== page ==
Thursday, February 22, 2018

The Dark Talent by Brandon Sanderson

The Dark Talent (Alcatraz, #5)The Dark Talent by Brandon Sanderson
My rating: 2 of 5 stars

Well, I went into this thinking that it was the last book in the series, and that I had made it through a decent, although somewhat annoying series. Well, just so you know, it isn't the last book. The last book hasn't been written yet.

This book ends on a cliff hanger, which is incredibly frustrating for several reasons. The first is obvious: cliff hangers are often frustrating. The second, the expectation set did not match the reality. Perhaps after reading the actual last book I'll feel differently, but this does feel like unmet expectations. Third, one of the things that Sanderson does best is provide closure at the end of each of the books in his series'. Minor story arcs inside of big ones. A small victory for the good guys, even though the world is in even more trouble. He totally whiffed this one. No closure, no minor win, just disappointment. Maybe it'll all get fixed after the last book, but this was not appreciated.

If I am to give him any credit, it does say something that I care enough to be this disappointed by a juvenile fiction book. It is a sign that despite other failures, he created strong characters, setting and plot, which is classic Sanderson. Unsatisfying endings are not.

Friday, February 16, 2018

Murder on the Orient Express by Agatha Christie

Murder on the Orient Express (Hercule Poirot, #10)Murder on the Orient Express by Agatha Christie
My rating: 4 of 5 stars

Agatha Christie is a household name, I believe, yet my experience with her works is fairly limited. After reading And Then There Were None last year, I put this Murder on the Orient Express, one of her most famous stories, on my to-read list. I was not disappointed.

While there were some weaknesses, such as the fact that Poirot happened to know so many details about the Armstrong case, it kept me guessing until the end. Or at least almost to the end. Then there is the style of the classic mystery, which somehow focuses on the mystery and discovery of the cast of characters, and at the same time leaves them underdeveloped. Part of that is due to the limitation of having only one point of view so the reader doesn't get too much information too soon, but it does make the book a little hollow.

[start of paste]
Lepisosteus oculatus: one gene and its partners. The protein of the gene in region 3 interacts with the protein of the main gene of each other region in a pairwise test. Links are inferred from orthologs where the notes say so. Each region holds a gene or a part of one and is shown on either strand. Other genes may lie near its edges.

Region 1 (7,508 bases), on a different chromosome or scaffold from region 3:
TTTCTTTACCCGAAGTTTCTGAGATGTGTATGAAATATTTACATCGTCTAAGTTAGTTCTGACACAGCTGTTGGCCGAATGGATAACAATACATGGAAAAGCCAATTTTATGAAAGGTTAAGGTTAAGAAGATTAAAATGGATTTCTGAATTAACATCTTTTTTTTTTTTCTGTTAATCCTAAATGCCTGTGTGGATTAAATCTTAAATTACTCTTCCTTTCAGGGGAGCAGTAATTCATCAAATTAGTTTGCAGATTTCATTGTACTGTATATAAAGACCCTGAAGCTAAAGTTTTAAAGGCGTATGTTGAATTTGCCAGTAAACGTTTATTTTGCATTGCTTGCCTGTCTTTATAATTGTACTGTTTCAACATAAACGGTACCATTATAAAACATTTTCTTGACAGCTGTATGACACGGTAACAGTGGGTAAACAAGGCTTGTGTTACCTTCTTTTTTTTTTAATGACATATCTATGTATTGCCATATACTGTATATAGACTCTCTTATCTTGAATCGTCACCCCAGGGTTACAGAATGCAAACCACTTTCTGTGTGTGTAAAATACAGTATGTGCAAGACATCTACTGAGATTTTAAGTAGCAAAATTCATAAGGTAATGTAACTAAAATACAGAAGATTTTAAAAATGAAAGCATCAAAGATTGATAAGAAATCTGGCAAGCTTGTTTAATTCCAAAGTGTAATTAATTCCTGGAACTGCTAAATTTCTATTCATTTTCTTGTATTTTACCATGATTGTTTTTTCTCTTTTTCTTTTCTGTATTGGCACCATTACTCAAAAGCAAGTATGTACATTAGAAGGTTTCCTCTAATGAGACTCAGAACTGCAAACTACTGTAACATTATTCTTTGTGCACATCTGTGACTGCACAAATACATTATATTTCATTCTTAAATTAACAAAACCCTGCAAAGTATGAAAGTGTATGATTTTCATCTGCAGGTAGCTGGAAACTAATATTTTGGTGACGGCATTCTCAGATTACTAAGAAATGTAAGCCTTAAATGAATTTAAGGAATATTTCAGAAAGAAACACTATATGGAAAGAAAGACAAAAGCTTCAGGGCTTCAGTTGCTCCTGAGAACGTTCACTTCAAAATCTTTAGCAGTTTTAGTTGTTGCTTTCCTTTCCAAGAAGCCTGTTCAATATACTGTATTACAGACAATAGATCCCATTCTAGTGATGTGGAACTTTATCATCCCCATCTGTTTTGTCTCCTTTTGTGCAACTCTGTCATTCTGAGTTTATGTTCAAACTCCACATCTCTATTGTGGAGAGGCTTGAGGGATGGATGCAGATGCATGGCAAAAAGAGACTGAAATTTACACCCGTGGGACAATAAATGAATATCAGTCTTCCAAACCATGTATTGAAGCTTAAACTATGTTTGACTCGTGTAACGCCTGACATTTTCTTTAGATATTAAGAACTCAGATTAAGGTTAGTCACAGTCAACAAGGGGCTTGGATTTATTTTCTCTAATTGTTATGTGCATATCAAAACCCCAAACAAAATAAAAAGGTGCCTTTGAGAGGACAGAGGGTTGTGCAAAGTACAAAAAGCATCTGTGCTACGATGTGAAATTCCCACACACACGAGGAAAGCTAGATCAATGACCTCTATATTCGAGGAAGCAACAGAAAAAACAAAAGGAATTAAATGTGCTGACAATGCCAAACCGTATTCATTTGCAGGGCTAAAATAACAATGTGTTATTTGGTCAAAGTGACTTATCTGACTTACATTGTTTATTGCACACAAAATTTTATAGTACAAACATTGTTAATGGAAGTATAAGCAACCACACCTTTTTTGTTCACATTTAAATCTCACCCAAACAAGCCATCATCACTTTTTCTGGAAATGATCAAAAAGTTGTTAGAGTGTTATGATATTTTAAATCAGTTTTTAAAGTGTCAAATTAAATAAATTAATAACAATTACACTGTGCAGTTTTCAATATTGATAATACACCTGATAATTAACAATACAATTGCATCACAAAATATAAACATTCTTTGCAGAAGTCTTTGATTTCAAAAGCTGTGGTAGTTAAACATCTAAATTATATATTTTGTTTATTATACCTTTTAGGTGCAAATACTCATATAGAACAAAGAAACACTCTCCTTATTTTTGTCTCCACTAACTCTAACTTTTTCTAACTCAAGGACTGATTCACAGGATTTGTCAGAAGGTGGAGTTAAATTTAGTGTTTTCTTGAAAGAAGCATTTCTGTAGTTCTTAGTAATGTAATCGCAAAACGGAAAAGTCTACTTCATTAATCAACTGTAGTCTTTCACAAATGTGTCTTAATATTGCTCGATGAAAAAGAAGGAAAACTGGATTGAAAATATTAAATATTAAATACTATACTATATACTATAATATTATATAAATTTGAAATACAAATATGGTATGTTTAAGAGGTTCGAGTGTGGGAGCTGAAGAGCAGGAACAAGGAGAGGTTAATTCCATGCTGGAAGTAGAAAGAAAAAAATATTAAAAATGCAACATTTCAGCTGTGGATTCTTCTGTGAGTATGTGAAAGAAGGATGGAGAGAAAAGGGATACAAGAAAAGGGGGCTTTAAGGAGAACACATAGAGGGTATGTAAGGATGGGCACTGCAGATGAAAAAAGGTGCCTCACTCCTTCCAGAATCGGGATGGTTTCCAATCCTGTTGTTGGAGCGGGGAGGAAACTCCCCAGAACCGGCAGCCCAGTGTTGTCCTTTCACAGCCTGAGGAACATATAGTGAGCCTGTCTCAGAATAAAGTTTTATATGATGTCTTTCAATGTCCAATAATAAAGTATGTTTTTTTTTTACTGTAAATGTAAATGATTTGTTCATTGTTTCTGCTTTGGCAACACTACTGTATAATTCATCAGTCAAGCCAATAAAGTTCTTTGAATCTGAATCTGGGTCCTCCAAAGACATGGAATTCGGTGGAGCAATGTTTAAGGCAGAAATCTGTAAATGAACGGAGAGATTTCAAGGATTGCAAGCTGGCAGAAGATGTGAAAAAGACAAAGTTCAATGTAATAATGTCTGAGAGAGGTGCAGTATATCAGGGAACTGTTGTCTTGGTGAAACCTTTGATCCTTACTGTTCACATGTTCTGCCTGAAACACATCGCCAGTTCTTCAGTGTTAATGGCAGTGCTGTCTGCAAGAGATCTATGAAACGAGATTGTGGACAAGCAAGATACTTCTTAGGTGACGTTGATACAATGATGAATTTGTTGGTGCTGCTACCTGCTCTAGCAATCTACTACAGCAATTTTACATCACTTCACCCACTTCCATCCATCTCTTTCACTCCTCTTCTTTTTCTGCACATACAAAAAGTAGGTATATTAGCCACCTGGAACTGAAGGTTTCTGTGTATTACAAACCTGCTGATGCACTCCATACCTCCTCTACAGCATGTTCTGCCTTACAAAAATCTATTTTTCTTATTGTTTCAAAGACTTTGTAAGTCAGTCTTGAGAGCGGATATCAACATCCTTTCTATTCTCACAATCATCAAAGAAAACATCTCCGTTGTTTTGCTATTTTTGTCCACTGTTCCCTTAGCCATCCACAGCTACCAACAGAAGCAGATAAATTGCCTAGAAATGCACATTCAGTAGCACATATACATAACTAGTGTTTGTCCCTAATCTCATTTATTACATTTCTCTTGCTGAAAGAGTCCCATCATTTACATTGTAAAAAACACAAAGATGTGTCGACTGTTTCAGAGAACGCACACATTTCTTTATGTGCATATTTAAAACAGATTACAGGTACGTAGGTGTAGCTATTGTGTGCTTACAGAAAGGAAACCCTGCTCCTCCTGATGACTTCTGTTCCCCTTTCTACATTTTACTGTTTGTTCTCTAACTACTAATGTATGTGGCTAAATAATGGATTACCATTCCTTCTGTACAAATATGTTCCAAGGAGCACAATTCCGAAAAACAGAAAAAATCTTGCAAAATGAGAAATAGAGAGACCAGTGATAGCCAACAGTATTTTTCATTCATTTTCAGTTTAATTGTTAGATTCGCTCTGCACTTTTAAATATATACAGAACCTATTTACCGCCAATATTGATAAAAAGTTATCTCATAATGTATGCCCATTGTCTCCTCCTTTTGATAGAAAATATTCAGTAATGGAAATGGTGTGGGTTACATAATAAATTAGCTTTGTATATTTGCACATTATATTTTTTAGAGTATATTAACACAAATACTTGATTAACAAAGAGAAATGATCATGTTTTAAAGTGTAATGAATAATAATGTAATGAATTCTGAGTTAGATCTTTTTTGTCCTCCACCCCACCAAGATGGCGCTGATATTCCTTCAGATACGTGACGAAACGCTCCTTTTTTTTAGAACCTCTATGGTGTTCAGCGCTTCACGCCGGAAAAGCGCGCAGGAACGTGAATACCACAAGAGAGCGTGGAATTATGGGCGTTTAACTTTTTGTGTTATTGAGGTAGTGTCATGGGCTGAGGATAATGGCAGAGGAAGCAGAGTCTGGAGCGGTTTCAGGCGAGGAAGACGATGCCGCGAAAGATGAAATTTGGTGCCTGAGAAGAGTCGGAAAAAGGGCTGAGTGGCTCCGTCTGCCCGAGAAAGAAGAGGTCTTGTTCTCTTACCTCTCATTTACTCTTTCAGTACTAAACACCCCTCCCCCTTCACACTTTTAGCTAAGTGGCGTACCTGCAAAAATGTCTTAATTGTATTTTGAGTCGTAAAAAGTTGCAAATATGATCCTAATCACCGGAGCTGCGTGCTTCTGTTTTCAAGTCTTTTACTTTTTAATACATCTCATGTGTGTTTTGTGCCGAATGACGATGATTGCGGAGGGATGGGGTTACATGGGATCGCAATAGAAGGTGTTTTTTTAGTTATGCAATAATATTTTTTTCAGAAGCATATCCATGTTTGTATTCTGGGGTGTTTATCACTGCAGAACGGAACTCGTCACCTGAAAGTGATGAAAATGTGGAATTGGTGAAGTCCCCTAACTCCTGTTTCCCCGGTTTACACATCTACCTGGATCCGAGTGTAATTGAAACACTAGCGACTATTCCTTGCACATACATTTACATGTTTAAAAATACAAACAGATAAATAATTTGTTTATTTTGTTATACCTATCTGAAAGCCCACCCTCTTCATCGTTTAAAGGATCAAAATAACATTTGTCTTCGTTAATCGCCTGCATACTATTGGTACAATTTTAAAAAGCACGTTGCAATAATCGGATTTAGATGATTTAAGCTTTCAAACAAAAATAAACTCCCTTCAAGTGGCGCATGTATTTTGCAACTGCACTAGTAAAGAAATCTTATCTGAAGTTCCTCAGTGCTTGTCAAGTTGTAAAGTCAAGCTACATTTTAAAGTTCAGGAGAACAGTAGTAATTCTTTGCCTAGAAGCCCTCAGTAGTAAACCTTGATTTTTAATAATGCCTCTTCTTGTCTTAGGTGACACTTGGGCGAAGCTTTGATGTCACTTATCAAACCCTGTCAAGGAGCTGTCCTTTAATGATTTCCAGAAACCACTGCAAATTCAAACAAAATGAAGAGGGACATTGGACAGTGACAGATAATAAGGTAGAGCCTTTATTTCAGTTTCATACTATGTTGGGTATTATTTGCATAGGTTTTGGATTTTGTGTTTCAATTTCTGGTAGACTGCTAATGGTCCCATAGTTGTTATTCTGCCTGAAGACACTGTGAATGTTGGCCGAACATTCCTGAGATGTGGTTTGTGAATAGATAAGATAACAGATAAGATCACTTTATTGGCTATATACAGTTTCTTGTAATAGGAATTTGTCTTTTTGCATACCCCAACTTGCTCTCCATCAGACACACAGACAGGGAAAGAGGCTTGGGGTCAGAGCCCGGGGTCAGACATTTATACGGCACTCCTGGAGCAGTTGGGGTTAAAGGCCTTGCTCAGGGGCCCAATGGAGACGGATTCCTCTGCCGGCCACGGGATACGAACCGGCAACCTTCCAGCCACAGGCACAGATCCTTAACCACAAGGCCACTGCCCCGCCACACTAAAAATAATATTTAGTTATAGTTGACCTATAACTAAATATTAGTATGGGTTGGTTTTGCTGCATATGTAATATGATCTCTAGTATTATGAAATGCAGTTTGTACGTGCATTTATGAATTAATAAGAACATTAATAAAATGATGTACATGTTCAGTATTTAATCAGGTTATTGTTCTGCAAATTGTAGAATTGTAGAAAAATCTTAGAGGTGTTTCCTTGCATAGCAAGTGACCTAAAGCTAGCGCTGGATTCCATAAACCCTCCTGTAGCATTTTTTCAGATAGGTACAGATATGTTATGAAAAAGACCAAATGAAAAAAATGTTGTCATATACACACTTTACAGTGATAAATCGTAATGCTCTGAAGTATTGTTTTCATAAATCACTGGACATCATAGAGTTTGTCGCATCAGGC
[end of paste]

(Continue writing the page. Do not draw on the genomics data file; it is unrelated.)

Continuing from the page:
I enjoy a good mystery so I'm giving this one a solid 4 stars and recommend it as a standard in classic mysteries.

Monday, February 12, 2018

Alcatraz Versus the Shattered Lens by Brandon Sanderson

Alcatraz Versus the Shattered Lens (Alcatraz, #4)Alcatraz Versus the Shattered Lens by Brandon Sanderson
My rating: 3 of 5 stars

While this was another step forward in the Alcatraz series, I feel like I have said it all already. Once again my comments are meta-comments about the writing rather than the actual story.

This was a good story, with good characters, written in an unfortunate style that hides the genius of the story. Some of the funniest stuff is in those awkward sections where the narrator butts in, but as I have pointed out previously, the voice of that writing is pure Brandon Sanderson. Now, I'd pay for a whole book of that content from Sanderson, and he obviously has it in him wanting to get out, but it is unfortunate the way it got embedded in this book. In some ways, it reminds me of Wayne in the Alloy of Law series, but Wayne has a setting and other characters to be true to. The narrator interjections here are really free from most of that since they are out of the timeline and in an unknown setting, so Sanderson can just let himself go. Enjoyable, but misplaced.

I still can't believe I'm reading this series. At this point it looks like I will just finish it out...

Saturday, February 10, 2018

The Sleep Revolution: Transforming Your Life, One Night at a Time by Arianna Huffington

The Sleep Revolution: Transforming Your Life, One Night at a TimeThe Sleep Revolution: Transforming Your Life, One Night at a Time by Arianna Huffington
My rating: 2 of 5 stars

This book will either convince you that you need to sleep more, or it will put you to sleep. Huffington writes an overly long, overly scientific apology on sleep, but misses the opportunity to drive a single message. If her message is that we should sleep more, then the chapter on dreams and most of the history of sleep was unnecessary. She could have skipped to a few of the benefits, made some astute observations about how we degrade sleep as a culture, slapped us with some consequences of the lack of sleep and sent us on our way. But instead it went on forever, with trivial stories and factoids that did not drive a main message.

So if you are struggling to sleep, you might try this one. There are a few good tips at the end, although solving the problem she presents also does not seem to be the thesis. Hearing some of the benefits and consequences involved in sleep, or the lack thereof, does have a motivating factor. But if all else fails and that motivation doesn't do the trick, the book itself will probably put you to sleep.